Annie Grace sings two of the four songs here. Only You is perhaps the low point of this recording, but it's still highly entertaining. The Scottish Tradition is an update of the Corries' Scottish Holiday, a biting attack on Caledonian courtesies, and I'm very pleased to hear that moth-eaten melody Road to the Isles being re-used for The Pochlin' o' the Nyochles. I assume the male vocals are provided by Aly Macrae: he makes a great job of this mock Doric drivel, and his plummy parody of These are My Mountains is simply priceless. Allan Henderson has surpassed himself with the lyrics, but he probably won't get an OBE. Accidental Death of an Accordionist is definitely not to be missed by any devotee of Scottish culture.
Alex Monaghan

Aidan O'Brien "10 Years"
Label: Own Label; 12 tracks; 49 min
If you come across an uilleann piper with a pony-tail, a cheeky grin and a Brummie accent, this might be yer man. Be warned: he can play, he can play fast or slow, and he has broad tastes. Not that these are bad things. Aidan is open about his influences, Planxty, Moving Hearts, Mark Knopfler and Woody Guthrie among them: from the sublime to the rebellious. Brummie life added the Reggae and Bhangra to his Anthem 4 Birmingham, a Hearts-like arrangement of The Old Bush, and the jigs that follow have similar origins. Rome and Juliet is the first of several songs, none of which would be out of place or outclassed at a good Irish pub gig. Star of the County Down and Hard Ain't It Hard are fronted by Aidan, while Lindsey Butler steps in on vocals for Room in a Basement. There's a couple of reels, including O'Brien's, and then the unusual stratagem of three slow tracks to finish this album.
Slow airs seem to be something of an O'Brien speciality. Taimse ina Chodladh, The South Wind, Si Beag Si Mor, She Moved Through The Fair and Ar Eirinn are all sweetly played on pipes and whistles, and Aidan turns his hand to strings and keyboards too. He gets a little help from his friends, as usual, but most of the music on this CD is O'Brien enough. There's lots of variety in the twelve tracks here, even if the reels and jigs are a bit scarce by Irish standards. They say it takes over two decades to become a piper, but maybe Aidan O'Brien has managed it in Years.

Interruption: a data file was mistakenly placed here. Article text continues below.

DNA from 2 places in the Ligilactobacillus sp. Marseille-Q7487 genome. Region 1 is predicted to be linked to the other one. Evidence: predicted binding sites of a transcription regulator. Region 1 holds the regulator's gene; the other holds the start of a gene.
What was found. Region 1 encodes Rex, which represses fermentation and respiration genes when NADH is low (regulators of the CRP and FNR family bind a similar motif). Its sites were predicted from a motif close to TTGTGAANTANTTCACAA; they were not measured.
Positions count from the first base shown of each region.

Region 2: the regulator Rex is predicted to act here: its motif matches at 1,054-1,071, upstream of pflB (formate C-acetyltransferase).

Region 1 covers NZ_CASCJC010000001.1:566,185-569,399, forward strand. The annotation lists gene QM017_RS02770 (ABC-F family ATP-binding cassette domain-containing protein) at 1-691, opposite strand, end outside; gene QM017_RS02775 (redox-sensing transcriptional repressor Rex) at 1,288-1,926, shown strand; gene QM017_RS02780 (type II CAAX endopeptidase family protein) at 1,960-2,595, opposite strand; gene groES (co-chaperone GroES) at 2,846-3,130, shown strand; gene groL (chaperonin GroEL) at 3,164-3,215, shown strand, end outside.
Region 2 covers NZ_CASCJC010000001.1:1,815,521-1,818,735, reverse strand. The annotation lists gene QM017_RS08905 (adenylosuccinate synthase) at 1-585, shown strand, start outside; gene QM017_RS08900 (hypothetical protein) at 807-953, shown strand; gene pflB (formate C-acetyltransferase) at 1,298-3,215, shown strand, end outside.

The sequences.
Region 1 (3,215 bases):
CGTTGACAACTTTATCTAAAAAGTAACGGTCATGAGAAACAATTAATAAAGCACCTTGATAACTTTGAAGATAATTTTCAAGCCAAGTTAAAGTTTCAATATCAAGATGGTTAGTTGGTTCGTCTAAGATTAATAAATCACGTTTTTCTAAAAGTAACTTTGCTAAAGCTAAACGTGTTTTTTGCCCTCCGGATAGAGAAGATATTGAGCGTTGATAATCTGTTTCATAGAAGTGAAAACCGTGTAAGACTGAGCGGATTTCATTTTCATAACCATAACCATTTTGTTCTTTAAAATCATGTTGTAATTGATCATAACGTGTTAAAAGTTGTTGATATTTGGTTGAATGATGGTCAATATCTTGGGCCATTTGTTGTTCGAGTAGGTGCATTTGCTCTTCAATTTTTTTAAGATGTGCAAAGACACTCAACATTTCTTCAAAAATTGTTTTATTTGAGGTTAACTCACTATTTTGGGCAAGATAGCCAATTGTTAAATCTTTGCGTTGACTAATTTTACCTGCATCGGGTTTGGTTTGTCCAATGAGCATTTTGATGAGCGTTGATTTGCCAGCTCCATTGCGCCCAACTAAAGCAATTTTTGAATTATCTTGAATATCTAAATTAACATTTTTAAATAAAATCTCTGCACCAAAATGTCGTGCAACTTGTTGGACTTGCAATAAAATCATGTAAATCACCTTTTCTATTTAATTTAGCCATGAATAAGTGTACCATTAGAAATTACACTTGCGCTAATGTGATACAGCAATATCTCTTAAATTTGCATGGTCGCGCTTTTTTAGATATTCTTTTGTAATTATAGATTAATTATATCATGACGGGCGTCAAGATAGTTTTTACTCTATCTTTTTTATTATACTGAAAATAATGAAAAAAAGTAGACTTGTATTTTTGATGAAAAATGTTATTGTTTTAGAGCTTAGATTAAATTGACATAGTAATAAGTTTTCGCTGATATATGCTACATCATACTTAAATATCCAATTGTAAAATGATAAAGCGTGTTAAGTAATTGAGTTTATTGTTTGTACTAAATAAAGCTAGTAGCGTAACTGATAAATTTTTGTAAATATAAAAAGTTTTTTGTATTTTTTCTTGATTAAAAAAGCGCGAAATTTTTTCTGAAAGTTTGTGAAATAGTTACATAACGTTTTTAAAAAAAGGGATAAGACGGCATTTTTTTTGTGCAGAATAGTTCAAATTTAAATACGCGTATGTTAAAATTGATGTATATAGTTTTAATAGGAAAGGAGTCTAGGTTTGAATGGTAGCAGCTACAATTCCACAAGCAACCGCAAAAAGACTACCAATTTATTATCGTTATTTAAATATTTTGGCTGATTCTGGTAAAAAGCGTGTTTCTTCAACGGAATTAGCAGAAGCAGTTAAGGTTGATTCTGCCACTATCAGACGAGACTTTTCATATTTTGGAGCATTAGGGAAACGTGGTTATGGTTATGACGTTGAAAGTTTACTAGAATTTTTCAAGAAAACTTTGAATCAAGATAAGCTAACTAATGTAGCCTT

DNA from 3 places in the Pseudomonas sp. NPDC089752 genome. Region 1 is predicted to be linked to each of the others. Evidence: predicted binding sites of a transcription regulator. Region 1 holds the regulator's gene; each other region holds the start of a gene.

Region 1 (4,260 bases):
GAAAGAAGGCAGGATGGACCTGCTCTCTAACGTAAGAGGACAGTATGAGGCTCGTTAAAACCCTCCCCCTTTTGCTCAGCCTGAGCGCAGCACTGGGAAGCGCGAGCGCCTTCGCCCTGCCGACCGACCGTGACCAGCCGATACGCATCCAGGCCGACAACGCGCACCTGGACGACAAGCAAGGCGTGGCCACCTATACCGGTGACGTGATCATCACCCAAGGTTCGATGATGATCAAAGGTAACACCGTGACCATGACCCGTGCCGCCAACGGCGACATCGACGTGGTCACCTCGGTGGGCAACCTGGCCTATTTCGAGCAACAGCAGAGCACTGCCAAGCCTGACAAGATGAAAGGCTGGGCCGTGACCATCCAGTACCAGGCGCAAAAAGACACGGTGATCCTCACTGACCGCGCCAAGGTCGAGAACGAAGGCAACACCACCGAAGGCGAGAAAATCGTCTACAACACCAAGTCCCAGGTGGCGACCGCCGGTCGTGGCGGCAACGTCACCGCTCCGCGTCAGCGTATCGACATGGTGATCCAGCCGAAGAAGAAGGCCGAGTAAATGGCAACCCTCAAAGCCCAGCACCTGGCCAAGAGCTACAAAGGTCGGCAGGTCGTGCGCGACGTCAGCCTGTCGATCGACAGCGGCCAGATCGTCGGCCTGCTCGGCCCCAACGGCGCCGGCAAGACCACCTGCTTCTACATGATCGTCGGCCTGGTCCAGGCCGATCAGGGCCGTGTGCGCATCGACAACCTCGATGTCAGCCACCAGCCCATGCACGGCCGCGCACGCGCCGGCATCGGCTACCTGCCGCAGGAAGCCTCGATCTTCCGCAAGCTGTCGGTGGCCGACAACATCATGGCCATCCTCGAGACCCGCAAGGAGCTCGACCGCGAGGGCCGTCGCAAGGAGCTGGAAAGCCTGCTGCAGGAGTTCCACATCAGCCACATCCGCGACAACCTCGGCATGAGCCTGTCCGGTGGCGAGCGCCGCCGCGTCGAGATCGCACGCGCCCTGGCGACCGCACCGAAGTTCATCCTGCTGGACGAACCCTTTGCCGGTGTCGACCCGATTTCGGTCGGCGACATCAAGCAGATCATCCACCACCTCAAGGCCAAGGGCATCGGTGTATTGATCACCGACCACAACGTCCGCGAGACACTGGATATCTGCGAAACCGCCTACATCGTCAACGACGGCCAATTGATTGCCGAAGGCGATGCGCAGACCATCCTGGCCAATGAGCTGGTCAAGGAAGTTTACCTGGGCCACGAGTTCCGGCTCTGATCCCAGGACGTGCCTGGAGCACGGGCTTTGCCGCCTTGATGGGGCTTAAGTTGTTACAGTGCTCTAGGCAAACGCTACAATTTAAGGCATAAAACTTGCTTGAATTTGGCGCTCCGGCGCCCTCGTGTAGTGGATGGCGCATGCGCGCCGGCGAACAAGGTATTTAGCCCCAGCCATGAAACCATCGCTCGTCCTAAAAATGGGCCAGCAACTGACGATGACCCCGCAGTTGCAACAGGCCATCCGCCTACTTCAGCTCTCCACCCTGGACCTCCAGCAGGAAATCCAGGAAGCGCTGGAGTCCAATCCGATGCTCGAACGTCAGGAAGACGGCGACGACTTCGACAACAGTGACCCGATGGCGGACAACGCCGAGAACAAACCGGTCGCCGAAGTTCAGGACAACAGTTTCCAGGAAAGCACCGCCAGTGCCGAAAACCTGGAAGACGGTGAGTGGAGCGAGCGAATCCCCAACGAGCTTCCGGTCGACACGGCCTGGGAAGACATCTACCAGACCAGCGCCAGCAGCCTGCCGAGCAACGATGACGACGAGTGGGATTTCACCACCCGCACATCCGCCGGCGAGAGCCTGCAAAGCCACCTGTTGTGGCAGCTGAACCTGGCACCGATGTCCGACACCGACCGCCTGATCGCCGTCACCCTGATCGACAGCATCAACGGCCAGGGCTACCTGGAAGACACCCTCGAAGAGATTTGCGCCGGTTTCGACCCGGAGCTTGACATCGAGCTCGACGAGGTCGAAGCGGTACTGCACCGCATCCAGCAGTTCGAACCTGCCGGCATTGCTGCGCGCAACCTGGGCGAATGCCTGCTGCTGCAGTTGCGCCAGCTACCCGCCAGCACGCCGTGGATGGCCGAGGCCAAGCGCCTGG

Alex Monaghan

Aly Bain "The Best Of, volume 1"
Label: WHIRLIE CD 14 ; 16 tracks; 48 min
Where would you start choosing a compilation of Aly Bain's music? His early days as a Shetland fiddler, playing with his mentor Tom Anderson? His folk club gigs with Billy Connolly and others? His decades with Boys of the Lough, or his more recent partnership with Phil Cunningham? Or perhaps his many forays into overseas traditions? In fact, more than half of the sixteen tracks here come from Aly's TV series: The Downhome Sessions and The Transatlantic Sessions with musicians from North America, and The Shetland Sessions with his fellow islanders, as well as his original series Aly Bain Meets the Cajuns.
There's a full range of Aly's music here. The Barmaid Set and The Spey in Spate come from Scottish and Irish sessions, while Margaret Anne Robertson and Jeanna's Tune justify Aly Bain's reputation as a master of slow airs. The Shetland tradition is well represented by All Da Ships, Da Scalloway Lasses, Da Day Dawn and the adopted Margaret's Waltz. Moving North and East from Shetland, we find the beautiful tune Til Far and a pair of bear waltzes, all from Sweden. Aly is joined by the Savoy-Doucet Cajun band for the foot-stomping Midland Two-Step, by Tommy Jarrel for The Arkansas Traveller, and by Junior Daugherty for Lily Dale. Aly's solo CDs have been harvested for Terry Rasmussen's charming tune Aly's Waltz, and for the unforgettable track Waiting for the Federals. This fine selection finishes with a fiery fiddle duel between Aly Bain and Mark O'Connor on The Teatotaller's.

There's always something missing from Best-Of albums. For me, this recording misses The Hanged Man's Reel, a fabulous Quebecois showpiece which Aly recorded on his first album. The good news is that this is only volume 1: presumably my favourite, and some of yours, will be included in volume 2. I'm already looking forward to it.
Alex Monaghan